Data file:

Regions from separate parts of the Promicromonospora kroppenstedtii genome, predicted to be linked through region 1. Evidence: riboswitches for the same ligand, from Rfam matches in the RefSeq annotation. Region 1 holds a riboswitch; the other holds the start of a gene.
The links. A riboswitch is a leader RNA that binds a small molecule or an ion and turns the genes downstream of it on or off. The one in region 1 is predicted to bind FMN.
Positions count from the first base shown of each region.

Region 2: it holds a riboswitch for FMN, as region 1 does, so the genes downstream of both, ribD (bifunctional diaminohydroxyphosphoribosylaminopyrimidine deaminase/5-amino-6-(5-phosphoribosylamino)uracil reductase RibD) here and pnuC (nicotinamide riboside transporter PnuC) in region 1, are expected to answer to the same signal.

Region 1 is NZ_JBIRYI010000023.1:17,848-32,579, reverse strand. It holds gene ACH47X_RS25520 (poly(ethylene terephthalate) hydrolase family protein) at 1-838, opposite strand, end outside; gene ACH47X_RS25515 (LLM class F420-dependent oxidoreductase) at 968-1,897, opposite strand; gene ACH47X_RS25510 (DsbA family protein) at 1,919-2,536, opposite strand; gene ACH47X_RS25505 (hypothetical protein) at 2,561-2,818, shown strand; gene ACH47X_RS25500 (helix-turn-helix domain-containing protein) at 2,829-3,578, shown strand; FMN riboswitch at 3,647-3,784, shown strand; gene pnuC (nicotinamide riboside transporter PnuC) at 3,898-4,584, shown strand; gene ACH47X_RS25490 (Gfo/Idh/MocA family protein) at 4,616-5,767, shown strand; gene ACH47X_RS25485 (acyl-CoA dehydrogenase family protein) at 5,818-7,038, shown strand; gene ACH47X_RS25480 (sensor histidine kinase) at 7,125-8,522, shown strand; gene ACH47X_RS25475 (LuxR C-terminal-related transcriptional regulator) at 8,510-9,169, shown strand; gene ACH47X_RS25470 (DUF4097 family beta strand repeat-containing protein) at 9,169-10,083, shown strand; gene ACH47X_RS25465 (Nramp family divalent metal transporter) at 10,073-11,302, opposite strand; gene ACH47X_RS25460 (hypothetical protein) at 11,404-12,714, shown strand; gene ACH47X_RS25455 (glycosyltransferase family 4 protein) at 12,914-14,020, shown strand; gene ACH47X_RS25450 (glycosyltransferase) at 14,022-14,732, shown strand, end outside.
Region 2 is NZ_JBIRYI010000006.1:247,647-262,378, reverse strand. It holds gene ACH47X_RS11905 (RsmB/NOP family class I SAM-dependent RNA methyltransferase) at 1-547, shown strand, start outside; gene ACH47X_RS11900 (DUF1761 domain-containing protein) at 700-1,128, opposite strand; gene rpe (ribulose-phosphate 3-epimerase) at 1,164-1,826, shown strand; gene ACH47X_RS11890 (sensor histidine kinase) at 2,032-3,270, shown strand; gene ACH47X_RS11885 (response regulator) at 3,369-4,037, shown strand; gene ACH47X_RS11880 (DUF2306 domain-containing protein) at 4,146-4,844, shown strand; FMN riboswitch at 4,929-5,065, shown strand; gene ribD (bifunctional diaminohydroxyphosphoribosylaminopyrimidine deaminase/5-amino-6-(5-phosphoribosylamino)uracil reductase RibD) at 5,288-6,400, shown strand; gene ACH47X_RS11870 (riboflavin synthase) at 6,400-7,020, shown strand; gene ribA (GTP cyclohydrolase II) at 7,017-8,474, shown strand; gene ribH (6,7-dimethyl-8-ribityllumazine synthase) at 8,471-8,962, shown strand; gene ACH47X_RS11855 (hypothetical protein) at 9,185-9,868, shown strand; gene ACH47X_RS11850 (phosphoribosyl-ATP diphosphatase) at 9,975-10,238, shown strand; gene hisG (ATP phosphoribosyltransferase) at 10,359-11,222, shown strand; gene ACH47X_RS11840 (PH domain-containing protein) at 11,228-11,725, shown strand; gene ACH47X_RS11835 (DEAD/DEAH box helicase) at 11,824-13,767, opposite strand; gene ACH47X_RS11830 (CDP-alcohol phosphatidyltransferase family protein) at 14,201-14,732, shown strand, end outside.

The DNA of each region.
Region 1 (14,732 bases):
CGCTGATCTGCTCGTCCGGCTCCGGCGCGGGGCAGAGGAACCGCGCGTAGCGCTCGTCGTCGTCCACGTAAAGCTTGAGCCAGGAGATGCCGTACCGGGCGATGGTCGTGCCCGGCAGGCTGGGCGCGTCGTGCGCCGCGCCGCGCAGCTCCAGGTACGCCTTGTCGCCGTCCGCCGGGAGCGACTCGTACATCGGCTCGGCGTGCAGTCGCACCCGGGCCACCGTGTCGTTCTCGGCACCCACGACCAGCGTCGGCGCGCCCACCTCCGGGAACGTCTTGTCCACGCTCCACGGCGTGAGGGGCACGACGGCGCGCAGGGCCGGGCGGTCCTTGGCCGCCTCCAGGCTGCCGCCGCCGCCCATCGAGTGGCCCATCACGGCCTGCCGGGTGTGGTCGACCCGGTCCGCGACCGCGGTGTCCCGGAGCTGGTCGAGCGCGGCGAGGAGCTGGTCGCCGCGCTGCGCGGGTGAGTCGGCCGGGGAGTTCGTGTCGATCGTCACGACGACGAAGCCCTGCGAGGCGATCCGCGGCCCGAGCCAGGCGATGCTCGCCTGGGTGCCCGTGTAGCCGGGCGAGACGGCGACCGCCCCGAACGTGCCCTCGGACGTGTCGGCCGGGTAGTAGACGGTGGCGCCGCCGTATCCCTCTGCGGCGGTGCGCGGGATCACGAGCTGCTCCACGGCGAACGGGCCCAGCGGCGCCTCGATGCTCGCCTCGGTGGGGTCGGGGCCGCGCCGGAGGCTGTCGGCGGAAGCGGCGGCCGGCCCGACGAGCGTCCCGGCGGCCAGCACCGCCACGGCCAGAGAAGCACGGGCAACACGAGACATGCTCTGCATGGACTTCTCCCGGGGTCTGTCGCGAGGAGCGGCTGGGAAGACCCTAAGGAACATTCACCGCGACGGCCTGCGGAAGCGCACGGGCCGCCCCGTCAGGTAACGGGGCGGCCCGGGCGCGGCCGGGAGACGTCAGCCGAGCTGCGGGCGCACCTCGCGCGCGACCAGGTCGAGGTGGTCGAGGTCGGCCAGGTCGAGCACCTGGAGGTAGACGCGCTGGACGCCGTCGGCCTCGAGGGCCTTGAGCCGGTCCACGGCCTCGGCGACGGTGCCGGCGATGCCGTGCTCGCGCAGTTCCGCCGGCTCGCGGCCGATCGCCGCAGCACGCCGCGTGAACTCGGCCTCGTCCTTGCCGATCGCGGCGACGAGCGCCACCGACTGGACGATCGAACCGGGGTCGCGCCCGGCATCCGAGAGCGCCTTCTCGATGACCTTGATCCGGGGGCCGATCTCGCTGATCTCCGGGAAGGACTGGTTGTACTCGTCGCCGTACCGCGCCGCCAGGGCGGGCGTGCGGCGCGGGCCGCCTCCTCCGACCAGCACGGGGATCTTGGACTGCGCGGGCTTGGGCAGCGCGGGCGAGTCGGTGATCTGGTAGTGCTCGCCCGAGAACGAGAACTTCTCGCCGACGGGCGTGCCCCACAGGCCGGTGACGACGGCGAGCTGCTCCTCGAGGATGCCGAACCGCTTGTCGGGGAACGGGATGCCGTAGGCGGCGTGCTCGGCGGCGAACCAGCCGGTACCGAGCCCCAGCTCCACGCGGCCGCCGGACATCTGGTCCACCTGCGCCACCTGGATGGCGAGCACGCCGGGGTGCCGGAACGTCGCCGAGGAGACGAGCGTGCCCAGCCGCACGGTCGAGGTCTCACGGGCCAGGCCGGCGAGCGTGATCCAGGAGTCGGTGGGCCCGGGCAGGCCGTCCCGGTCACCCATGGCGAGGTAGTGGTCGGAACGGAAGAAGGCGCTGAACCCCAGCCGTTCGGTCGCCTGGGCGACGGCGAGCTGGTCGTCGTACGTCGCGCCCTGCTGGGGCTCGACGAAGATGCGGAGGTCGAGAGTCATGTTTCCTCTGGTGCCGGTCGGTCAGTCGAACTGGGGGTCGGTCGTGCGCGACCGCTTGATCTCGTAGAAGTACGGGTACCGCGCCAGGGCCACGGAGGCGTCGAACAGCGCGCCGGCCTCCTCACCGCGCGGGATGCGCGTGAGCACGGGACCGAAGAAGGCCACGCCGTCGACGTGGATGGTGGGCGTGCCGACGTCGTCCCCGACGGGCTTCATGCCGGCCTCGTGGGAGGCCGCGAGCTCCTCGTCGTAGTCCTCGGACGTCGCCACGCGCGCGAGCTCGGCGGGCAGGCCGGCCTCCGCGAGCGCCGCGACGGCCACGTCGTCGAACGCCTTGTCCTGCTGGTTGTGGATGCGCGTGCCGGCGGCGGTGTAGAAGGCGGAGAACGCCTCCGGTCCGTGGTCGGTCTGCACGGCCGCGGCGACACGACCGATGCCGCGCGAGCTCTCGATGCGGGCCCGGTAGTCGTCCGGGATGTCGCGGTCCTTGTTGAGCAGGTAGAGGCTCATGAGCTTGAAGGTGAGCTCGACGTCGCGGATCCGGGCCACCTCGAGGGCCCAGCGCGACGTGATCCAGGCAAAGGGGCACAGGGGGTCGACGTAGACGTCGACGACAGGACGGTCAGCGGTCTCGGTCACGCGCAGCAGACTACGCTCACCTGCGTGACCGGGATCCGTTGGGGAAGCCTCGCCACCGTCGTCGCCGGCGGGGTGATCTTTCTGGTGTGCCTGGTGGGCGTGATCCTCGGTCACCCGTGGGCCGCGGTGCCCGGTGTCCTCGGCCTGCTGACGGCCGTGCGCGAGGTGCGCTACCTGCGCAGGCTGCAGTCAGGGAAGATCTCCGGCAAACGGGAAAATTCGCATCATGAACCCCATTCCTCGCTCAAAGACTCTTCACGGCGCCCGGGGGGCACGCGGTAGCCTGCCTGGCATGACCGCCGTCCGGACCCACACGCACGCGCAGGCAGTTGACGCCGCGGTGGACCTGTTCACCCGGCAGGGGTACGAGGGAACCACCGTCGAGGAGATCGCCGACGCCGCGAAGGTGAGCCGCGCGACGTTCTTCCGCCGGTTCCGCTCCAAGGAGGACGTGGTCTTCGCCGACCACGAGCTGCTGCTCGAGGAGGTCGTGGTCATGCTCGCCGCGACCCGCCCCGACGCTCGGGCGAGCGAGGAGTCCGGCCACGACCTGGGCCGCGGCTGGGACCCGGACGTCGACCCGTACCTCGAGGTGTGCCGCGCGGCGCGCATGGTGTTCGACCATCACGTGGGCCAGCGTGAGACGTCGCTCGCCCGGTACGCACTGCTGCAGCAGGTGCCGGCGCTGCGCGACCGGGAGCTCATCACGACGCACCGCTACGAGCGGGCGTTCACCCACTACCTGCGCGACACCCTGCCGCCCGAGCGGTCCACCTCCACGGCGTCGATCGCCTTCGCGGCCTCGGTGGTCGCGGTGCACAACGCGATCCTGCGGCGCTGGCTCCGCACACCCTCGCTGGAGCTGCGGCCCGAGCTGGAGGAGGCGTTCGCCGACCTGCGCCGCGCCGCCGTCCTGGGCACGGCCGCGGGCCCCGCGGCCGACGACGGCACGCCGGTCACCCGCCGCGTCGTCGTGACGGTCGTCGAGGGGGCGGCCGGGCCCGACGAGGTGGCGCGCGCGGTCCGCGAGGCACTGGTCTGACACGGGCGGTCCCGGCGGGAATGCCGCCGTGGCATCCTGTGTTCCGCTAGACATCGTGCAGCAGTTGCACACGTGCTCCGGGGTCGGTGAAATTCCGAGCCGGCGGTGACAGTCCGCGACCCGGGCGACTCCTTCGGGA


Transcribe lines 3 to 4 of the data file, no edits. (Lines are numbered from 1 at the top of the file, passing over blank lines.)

Positions count from the first base shown of each region.

Region 2: it holds a riboswitch for FMN, as region 1 does, so the genes downstream of both, ribD (bifunctional diaminohydroxyphosphoribosylaminopyrimidine deaminase/5-amino-6-(5-phosphoribosylamino)uracil reductase RibD) here and pnuC (nicotinamide riboside transporter PnuC) in region 1, are expected to answer to the same signal.